Later, Dani made the painful discovery that she’d been evaluated by a psychiatrist as a two-year-old, because her dad and babysitter had seen early signs of atypical processing—but her mother had buried that information during a rocky divorce from her father. “My mother still hasn’t accepted my diagnosis,” Dani says, “and that drove a wedge between us I doubt she’ll ever be able to mend. Because that diagnosis saved my life, and to hear her continue to treat it and me as a tragedy is heartbreaking.”

Ryskamp edits the Spoon Knife series of anthologies for Autonomous Press.

The diagnosis saved Dani’s life, in part, by paving the way for her transition from a soul-deadening insurance job to pursuing her childhood dream of being a writer. “The most valuable part of being autistic, for me, is that it’s given me an understanding and command of language that I’ve never seen in anyone who wasn’t neurodivergent in some way,” Dani says. “I wouldn’t be as good at what I do, or enjoy it as much, without that ability.”

She immediately enrolled in an M.A. in English at the University of Michigan. There, she met Athena Michaels-Dillon, the Production Coordinator of Autonomous Press, an independent publisher with the tagline “Weird Books for Weird People”: In other words, books about neurodivergence, queerness, and the various ways they can intersect. Titles include The ABCs of Autism Acceptance and The Real Experts: Readings for Parents of Autistic Children.

Autonomous Press seeks to foster better understandings of autism and other forms of neurodivergence, and “to help neurodivergent people find community and an outlet for expression—to continue to establish our voices as real human voices worth listening to, by putting them in print,” Dani says. Because when it comes to societal approaches to neurodivergence, “pretty much everything urgently needs to change. Autistic and neurodivergent people are still searching for crumbs when it comes to basic rights.”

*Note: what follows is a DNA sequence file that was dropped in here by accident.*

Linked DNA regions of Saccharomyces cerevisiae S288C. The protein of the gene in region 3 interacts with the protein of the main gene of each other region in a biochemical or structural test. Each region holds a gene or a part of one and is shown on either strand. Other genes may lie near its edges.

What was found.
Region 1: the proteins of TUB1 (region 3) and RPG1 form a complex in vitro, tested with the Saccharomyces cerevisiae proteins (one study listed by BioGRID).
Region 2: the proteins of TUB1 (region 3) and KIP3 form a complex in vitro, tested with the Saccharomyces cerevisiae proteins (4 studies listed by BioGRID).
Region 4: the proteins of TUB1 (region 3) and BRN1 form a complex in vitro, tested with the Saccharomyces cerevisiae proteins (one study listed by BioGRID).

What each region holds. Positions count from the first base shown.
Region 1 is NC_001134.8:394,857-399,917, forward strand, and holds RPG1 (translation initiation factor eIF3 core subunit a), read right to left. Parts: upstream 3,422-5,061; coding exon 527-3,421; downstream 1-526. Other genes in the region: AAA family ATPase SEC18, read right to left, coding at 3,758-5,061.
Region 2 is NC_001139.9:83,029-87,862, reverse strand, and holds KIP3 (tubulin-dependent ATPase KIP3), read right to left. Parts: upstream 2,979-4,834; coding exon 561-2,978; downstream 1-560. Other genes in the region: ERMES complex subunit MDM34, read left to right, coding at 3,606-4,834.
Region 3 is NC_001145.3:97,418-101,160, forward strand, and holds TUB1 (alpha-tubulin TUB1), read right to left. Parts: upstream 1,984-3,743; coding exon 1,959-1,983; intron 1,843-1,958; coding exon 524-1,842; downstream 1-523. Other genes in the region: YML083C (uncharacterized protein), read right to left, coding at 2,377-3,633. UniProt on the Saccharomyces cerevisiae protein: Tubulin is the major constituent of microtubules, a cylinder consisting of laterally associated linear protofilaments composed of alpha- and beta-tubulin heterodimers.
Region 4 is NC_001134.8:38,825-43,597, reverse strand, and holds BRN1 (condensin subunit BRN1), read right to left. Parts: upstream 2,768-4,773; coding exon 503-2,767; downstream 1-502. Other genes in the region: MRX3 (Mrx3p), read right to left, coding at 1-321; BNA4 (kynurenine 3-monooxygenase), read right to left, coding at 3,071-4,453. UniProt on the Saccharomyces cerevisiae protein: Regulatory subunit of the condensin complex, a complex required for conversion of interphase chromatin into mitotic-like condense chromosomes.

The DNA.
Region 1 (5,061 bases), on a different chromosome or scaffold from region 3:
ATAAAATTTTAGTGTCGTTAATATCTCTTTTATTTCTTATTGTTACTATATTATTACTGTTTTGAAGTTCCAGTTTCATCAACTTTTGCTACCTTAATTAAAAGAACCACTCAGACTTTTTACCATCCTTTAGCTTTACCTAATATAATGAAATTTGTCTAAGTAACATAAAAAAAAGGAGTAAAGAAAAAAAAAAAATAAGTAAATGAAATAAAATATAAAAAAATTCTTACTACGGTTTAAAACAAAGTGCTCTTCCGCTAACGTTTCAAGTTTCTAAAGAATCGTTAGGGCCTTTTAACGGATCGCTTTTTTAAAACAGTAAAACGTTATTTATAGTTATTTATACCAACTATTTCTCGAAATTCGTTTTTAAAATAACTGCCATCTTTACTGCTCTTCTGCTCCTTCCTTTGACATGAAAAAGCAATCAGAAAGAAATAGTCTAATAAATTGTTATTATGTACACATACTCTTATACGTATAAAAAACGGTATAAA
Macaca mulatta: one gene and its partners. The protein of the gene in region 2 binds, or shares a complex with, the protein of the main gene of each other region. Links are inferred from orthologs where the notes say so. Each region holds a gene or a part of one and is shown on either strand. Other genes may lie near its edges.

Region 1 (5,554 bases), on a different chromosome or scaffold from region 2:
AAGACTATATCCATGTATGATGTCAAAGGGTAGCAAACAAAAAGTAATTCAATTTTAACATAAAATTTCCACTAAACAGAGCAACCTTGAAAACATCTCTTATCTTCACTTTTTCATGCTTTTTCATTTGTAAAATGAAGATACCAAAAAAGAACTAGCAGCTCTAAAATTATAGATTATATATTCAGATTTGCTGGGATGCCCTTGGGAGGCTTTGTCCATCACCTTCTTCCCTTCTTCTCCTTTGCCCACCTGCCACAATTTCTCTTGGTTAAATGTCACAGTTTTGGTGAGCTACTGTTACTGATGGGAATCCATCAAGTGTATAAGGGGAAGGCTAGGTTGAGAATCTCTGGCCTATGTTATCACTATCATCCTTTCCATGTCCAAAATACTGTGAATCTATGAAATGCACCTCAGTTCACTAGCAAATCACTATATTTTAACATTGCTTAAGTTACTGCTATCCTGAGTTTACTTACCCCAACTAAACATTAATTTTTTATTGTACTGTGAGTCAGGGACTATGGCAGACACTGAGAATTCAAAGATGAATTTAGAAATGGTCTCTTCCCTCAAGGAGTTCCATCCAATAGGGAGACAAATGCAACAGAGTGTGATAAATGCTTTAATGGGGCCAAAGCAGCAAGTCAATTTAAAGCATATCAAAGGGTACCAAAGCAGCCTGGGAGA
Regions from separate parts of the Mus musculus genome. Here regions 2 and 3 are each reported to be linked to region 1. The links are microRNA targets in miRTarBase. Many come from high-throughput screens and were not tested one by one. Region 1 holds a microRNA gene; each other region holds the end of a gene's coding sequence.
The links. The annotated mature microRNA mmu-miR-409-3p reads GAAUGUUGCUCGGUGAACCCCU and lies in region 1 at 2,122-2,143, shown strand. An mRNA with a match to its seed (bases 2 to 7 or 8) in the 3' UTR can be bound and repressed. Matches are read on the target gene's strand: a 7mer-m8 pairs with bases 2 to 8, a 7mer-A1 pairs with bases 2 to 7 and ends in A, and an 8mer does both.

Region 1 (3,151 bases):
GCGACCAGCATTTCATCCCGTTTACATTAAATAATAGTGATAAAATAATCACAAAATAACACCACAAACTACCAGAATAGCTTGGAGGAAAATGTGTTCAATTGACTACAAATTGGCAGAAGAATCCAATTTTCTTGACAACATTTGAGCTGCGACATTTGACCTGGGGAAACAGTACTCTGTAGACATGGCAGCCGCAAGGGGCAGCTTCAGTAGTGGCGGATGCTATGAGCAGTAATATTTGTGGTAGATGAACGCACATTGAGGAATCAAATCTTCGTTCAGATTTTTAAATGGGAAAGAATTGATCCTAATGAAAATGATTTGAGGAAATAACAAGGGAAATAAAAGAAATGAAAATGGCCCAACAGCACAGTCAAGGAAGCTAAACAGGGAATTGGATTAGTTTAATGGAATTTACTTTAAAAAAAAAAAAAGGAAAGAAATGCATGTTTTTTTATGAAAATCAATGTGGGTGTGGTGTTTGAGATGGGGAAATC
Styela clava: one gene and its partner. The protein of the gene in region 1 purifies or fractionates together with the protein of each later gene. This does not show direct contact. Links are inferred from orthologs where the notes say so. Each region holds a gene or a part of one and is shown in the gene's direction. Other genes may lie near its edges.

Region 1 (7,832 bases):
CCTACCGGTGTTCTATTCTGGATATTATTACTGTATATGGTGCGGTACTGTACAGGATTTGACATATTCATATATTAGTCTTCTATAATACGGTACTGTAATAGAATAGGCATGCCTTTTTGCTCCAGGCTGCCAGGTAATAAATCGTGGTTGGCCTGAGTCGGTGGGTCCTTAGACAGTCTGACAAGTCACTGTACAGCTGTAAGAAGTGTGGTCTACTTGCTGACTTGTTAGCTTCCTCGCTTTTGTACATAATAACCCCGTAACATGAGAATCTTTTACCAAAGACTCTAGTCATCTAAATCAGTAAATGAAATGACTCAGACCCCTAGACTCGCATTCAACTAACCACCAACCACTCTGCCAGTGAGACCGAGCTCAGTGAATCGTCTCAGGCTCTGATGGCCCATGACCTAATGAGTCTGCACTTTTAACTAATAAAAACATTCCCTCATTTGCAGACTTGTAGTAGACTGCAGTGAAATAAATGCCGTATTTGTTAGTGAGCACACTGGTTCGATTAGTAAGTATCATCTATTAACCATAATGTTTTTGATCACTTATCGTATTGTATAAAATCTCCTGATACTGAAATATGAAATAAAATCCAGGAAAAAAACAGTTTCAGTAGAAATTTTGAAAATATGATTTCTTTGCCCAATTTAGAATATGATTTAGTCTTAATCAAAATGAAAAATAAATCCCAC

To put things in perspective, when Dani was born, the Americans With Disabilities Act (ADA) and Individuals With Disabilities Education Act (IDEA) didn’t exist. “We’ve gotten only marginally closer to accepting the idea that disabled people have a right to exist in public, even if the laws meant to familiarize us with that idea have no real teeth,” Dani says. “The mere fact of a mental or emotional health diagnosis is enough to jeopardize many people’s jobs, their right to raise their own children, their access to education, and their right to live independently.”

We’ve gotten only marginally closer to accepting the idea that disabled people have a right to exist in public, even if the laws meant to familiarize us with that idea have no real teeth…

In Autonomous Press and its main imprint, NeuroQueer Books, Dani found a group of likeminded people—the publisher’s partnership is currently all autistic—as well as a job that allowed her to use her legal expertise, writing skills, and lived experience as an autistic woman in a world built for neurotypical brains. Now, Dani is the resident attorney at Autonomous Press; her job is about about one-third lawyering and two-thirds editing. She’s co-edited NeuroQueer’s Spoon Knife series, an annual anthology of writing by neurodivergent authors; has a chapter in the upcoming NeuroQueer Handbook; and is currently working with veteran autistic activist Kassiane Sibley to turn her long-running blog into a book.